TransCanada hoped to build a pipeline under the Niobrara River in north central Nebraska, seen here in October 2010. The pipeline's route has been challenged by environmental advocates.
When Congress gave the White House a tight 60-day deadline for approving or rejecting the controversial Keystone project, it seemed like a Christmas gift to TransCanada, the company building the pipeline that would carry oil from Canada all the way to the Gulf of Mexico.
But TransCanada says it didn't ask for this deadline and it doesn't know how to handle this unwanted gift.
"We're heading into uncharted territory," says James Millar, a TransCanada spokesman.
Last year, environmentalists and ranchers in Nebraska succeeded in delaying the Keystone XL pipeline by arguing that it put a huge aquifer at risk. The company is looking for a new route through Nebraska, and it doesn't expect to have it pinned down until next fall.
The unrequested deadline was just the latest consequence of how politicized the Keystone pipeline has become.
"We have essentially become the lightning rod for that broader debate around the consumption of fossil fuels," says Millar.
Environmentalists made Keystone their prime target last year. Their protests helped persuade the president to delay a decision on whether the pipeline is in the national interest.
Environmentalists' biggest concern is that the massive amount of oil that would flow through the pipeline would come from tar sands, and it takes a lot more energy to pull oil out of tar sands than it does to pump a well. That translates into extra greenhouse gas pollution.
'It's Not Just A Pipeline; It's A Lifeline'
In recent weeks, Republicans and some labor unions have turned the project into another kind of litmus test — one that measures the president's commitment to creating new jobs.
David Mallino, a lobbyist for the Laborers International Union of North America, attributes all the controversy around the project to its enormous size.
"Seven billion dollars of private investment don't come along every day; they don't come along every year or every decade," says Mallino.
So what's a president to do, especially when key parts of his political base are on opposite sides of the issue?
People like Mallino are urging the White House to take advantage of the deadline and give the project a quick green light.
"The pipeline itself is essential to putting thousands of our members back to work. It's not just a pipeline; it's a lifeline for those members. This is the right thing to do," says Mallino.
TransCanada Committed For The Long Haul
But many environmentalists and legal scholars say President Obama can't approve it. It would be like granting a building permit when a construction company hasn't chosen a lot yet.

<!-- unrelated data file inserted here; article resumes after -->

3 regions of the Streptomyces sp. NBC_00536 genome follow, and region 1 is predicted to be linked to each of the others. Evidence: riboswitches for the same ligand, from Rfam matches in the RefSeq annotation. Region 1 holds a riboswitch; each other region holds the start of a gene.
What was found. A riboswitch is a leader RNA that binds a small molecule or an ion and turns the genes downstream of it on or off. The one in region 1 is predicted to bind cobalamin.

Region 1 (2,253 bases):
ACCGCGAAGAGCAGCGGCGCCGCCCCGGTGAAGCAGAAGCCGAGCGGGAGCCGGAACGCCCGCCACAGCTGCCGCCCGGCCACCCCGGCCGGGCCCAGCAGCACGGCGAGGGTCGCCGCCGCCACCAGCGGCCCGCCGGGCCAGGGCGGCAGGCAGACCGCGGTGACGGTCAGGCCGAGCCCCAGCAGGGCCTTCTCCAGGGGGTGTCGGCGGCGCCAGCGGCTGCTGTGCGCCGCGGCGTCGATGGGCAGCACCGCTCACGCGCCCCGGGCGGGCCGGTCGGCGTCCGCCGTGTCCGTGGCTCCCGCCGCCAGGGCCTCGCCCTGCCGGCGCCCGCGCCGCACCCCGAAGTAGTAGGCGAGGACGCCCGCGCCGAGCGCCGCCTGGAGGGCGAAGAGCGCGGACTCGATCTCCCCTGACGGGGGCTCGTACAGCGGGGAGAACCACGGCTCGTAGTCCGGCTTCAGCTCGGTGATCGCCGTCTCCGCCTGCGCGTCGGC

The State Department had warned Republicans that their deadline would make it unable to issue a permit.
"It would be essentially defenseless in a lawsuit if it tried to make a decision having acknowledged that it doesn't have adequate information," says Patrick Parenteau, an environmental law professor at Vermont Law School.
Environmental groups say they would sue if the Obama administration did approve the project.
Some energy experts think the president will reject the project this round but that will not be the end of it, because the Canadian oil is so valuable.
"The sequence of events could easily be: The president rejects this pipeline, we then have a crisis in the Middle East, we suddenly realize we're not having this Canadian oil when we could have, and then people are angry about that," says Amy Myers Jaffe, director of energy research at Rice University's Baker Institute.
A steady flow of Canadian oil through the pipeline would protect the United States from the potential disruptions of oil supply from unstable countries in the Middle East, Jaffe adds.
If the short deadline forces the Obama administration to reject Keystone on legal grounds, TransCanada would probably reapply.
Proposed And Existing TransCanada Pipelines
In 2010, TransCanada completed a major pipeline — the Keystone — which runs from Alberta to Illinois. The company is now planning a second line, called the Keystone XL, that would run from Alberta to Nebraska with an extension from Oklahoma to the refineries on the Gulf Coast. But the company is now faced with the challenge of rerouting the pipeline to avoid ecologically-sensitive land in Nebraska.
The company says it's committed to the project for the long haul, no matter what political and legal storms it has to weather.